Piran Port, Piran
Looking down over the red tile roofs of Piran from the observation deck ( courtyard of cerkev sv. Jurija ). Most of the buildings shown in this photo are between 400 and 600 years old. Durable red tile is still the roofing material of choice throughout most of the Slavic countries. My hat off to the tradesmen who can quickly install these tile on these crooked old roofs. Interesting that even the roofs of many of the oldest buildings have solar panels for heating water, etc.
A lone yacht is shown sailing toward the port. The peninsula covering most of the distant horizon is the northernmost coast of Hrvatska ( Croatia ). The town at the tip of the peninsula is Savudrija. ( Don't worry; this won't be on the test ). I did not make it to Croatia, but as Arnold would say, " I'll be bach ".
Directions: See my previous tips re. taxi and tourguide services. Piran is small enough that most tourists can easily exlpore it on foot.
The inner harbour is unmissable - one is forced to walk past it all the time... luckily I must say, because it's a place of incredible charm. It's also quite large, which shows how much people depend on the sea for their lifestyle and living/recreation. Roughly half of the boats docked here are fishing boats. My feeling was that the majority of people still prefer to use a boat as their usual mean of transportation
Directions: right in the centre of town, off tartini square
There are not many fishermen’s boats in Piran. Actually, I saw only this one. It has poles with a floater and a flag. There is a net on the deck. The poles with a floater and a flag are most of the time used to locate lobster traps. There are none on the deck. Then, they should be used to show the presence of the net, in order to prevent other boats to ruin it.
The harbor of Piran follows gently the curve of the bay and is framed with three levels building, most of them apparently dating from the early XXth. As Slovenia has such a small length of coast, no wonder that it is rather busy with sailboats packed along the quays.
Photo 1 shows the bay of Piran and the city as arriving from the south. The old city is in the background and on the right.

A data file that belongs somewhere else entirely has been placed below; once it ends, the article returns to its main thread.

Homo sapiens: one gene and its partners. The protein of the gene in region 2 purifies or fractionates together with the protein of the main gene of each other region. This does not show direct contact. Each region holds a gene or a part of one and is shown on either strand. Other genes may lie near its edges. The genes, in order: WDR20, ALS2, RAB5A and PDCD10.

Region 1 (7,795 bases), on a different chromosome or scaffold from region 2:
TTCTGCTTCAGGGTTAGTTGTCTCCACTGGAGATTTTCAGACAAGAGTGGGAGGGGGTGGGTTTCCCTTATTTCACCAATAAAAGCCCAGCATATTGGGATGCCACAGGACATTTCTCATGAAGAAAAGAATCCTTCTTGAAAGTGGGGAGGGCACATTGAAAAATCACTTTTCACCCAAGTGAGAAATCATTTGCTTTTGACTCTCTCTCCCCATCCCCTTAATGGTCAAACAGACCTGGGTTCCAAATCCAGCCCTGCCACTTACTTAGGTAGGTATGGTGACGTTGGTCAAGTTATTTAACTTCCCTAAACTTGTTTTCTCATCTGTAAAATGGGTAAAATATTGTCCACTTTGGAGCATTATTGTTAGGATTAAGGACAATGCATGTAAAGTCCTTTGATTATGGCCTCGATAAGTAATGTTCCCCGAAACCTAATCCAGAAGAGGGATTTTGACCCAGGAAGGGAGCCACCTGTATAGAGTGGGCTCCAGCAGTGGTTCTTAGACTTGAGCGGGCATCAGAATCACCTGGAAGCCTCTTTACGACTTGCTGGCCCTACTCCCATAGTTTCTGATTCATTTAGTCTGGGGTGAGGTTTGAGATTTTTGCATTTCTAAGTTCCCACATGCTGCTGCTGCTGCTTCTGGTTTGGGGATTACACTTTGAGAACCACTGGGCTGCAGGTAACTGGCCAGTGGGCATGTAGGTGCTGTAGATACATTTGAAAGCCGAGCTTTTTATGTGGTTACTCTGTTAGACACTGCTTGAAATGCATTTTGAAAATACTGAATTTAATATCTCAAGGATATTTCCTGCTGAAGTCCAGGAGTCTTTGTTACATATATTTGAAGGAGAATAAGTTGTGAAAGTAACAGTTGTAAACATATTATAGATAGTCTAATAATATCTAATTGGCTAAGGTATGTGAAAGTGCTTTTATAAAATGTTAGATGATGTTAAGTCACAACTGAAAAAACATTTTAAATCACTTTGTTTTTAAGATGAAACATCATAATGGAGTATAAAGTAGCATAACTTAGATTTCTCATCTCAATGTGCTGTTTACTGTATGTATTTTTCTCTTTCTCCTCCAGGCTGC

Photo 2 shows the extremity of the peninsula, with Sveti Klement (Saint Clement) church showing.
piran has a very lively little harbour that both has a marina and a fishing part.
the fact that it is right next to the main square means that it is a very cntral part of piran and that certainly ads to it´s charm.
Boats and boats...
The Piran marina, houses numerous picturesque boats, from simple small ones to luxury big ones, and of course fishing boats. You can take an oranized cruise along the coastline - recommended
This is the port of Piran as you can see boats & yachts lying by the small port. You can't help thinking that this port has been in used for thousand of years before.
Piran has been settled since ancient times, the name of the town could be coming from the Greek word pyr, maning fire.
In those times, fire were lit at Punta, the very tip of the peninsula. this was to guide ships to the port at Agieda, now Koper.
The Romans established a settlement here called Piranum.
walking through the narrow streets of piran is the best way to explore this small midd-ages town.
although it is possible to rent bicycle for couples or foursome in tartiny square, i prefered to walk around. by walking in piran it's easy to see some unique buildings and art decorations on it. you'll have to look carefuly and see special door handles shape as fishes or mermaids.
If you are to live by the sea, you might as well enjoy it! The locals love their sea, and they make good use of it, may it by by swimming, diving, sailing, boating or fishing.
Piran’s harbour is very picturesque and busy. I sat on the edge in the sun for quite some time and watched the boats come and go.